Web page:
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The Sixty-Sixth A. W. Mellon Lectures in the Fine Arts: The Forest: America in the 1830s, Part 3: The Aesthetics of Superstition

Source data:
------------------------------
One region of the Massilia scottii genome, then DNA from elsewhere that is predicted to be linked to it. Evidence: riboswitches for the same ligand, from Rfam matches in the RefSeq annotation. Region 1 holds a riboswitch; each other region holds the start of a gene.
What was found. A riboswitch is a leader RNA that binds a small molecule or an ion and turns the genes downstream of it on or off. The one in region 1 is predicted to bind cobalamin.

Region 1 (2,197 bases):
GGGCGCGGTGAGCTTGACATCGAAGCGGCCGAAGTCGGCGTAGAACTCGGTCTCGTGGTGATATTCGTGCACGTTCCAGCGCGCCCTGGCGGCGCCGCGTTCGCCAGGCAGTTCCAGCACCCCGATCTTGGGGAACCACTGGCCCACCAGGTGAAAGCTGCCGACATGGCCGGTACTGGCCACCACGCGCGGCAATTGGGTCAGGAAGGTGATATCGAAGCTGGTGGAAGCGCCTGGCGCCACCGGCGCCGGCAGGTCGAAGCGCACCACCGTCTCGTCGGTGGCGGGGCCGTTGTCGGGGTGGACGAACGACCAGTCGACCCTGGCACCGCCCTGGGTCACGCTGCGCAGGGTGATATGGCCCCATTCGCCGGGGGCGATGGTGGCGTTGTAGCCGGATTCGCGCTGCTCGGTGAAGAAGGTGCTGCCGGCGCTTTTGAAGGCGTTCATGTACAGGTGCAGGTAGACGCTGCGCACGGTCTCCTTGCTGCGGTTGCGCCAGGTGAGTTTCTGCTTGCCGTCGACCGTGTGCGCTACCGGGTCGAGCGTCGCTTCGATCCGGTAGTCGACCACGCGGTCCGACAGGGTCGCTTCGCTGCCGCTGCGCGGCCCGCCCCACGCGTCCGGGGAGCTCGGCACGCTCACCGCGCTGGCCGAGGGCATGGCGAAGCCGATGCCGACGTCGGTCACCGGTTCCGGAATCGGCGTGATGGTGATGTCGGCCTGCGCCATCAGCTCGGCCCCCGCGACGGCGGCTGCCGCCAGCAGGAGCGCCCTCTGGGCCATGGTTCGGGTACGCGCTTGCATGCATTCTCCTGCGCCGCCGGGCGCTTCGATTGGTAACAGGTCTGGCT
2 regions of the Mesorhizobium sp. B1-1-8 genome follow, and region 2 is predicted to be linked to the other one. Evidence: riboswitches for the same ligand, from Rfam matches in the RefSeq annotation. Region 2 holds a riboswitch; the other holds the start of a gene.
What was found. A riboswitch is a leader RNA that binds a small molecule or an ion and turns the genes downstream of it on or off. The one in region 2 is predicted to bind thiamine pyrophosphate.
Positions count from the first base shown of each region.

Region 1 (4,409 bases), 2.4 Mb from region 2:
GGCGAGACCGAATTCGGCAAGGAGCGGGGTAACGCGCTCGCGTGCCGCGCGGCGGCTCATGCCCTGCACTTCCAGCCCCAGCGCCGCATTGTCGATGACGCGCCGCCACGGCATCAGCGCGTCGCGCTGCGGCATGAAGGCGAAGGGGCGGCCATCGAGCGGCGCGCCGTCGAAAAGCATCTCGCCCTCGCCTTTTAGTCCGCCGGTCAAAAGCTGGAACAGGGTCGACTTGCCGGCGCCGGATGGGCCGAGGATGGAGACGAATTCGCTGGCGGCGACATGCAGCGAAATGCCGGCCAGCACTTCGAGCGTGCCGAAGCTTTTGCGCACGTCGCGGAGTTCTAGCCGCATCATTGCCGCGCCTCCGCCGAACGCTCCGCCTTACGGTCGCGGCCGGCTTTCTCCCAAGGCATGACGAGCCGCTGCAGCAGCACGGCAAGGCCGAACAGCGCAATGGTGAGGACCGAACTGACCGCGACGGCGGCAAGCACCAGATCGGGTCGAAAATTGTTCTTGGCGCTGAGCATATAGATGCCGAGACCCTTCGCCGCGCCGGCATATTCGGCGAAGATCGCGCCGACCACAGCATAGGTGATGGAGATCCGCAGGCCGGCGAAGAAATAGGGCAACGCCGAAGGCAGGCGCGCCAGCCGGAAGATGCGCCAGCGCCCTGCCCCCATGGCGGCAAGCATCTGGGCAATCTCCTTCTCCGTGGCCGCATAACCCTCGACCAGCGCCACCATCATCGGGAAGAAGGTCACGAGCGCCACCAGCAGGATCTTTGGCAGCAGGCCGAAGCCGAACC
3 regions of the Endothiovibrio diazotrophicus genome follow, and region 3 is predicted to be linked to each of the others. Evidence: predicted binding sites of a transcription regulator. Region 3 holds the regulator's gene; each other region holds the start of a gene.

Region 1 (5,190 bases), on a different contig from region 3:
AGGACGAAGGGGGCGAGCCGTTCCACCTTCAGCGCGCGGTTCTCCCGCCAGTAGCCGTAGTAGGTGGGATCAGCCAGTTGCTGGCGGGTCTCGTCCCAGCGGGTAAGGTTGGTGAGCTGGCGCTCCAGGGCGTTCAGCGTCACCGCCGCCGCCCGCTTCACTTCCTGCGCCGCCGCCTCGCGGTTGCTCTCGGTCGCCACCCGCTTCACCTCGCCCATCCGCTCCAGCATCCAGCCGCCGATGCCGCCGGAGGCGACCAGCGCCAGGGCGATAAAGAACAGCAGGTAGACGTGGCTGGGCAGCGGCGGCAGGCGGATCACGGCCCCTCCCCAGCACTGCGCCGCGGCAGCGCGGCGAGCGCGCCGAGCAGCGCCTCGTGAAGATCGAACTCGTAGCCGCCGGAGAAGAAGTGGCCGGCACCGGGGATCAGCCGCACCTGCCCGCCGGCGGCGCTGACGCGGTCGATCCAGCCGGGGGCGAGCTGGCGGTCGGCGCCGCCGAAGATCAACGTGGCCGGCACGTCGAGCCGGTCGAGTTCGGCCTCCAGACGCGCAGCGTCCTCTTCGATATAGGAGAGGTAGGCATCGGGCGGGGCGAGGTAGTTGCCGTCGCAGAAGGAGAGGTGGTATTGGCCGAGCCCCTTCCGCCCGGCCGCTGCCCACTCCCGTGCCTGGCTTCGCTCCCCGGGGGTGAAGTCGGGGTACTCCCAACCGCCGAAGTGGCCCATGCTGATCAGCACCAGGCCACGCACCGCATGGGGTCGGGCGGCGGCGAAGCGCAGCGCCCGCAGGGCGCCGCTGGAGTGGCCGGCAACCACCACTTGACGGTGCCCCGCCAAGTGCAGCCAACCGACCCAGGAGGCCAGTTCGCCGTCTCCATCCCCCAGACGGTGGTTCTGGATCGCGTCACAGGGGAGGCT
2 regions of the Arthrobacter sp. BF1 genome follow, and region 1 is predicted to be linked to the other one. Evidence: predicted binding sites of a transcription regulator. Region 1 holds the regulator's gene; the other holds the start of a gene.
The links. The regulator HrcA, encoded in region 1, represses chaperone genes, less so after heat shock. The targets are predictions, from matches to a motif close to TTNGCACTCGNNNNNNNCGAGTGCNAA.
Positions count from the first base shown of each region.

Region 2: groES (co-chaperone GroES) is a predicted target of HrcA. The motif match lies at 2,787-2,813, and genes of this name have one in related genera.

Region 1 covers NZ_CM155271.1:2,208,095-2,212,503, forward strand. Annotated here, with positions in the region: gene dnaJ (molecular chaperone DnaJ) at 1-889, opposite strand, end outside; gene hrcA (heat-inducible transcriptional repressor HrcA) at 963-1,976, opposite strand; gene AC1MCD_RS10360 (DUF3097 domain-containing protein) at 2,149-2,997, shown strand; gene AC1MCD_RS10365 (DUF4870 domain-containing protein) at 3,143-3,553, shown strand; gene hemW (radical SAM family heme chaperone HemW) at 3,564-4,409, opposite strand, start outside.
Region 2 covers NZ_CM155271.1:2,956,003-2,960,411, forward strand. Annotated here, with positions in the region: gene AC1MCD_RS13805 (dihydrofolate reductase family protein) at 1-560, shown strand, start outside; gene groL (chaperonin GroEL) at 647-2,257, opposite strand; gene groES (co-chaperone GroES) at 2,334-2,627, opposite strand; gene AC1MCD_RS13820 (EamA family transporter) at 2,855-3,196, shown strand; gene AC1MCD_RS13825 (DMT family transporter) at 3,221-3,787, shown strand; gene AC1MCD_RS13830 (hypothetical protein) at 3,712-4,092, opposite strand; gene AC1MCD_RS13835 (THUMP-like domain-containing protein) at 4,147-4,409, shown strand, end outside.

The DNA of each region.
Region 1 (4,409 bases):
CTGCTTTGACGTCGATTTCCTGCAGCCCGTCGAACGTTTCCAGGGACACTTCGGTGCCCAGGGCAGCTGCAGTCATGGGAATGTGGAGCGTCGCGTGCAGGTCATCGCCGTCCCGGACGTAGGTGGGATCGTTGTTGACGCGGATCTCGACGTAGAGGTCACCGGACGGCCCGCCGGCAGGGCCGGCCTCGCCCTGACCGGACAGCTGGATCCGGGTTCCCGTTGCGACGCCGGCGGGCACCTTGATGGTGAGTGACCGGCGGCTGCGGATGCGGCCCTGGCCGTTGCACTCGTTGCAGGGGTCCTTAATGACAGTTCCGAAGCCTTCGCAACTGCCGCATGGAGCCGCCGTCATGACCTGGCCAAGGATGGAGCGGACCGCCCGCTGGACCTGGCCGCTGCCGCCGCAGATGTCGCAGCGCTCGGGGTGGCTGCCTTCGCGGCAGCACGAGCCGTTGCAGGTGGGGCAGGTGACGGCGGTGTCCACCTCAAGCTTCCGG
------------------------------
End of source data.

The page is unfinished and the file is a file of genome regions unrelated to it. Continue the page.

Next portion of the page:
Alexander Nemerov, department chair and Carl and Marilynn Thoma Provostial Professor in the Arts and Humanities, Stanford University. In the six-part lecture series The Forest: America in the 1830s, Nemerov explores the Hudson River School painters and their contemporaries, focusing on what their art did and did not show of the teeming world around them. The forest serves as a metaphor for the unruly and wooded realms of lived experience to which art can only gesture. The lectures present a fundamentally new account of Thomas Cole (1801–1848), John Quidor (1801–1881), James Fenimore Cooper (1789–1851), and other artists and writers of that time.  The third lecture, held on April 9, 2017, is entitled “The Aesthetics of Superstition.” According to legend in 1830s Michigan, if you were bitten by a rattlesnake, the skin around the bite would resemble the pattern of the snake’s skin.  How might the world then have been imagined as a poisonous pattern that entered into individual bodies? How might art, returning the favor, have bitten the world in such a way that the world eerily resembled it? And how might artists and writers, such as the youthful Francis Parkman, greatest of all historians of the American forest, have believed in this magical identity between world and image?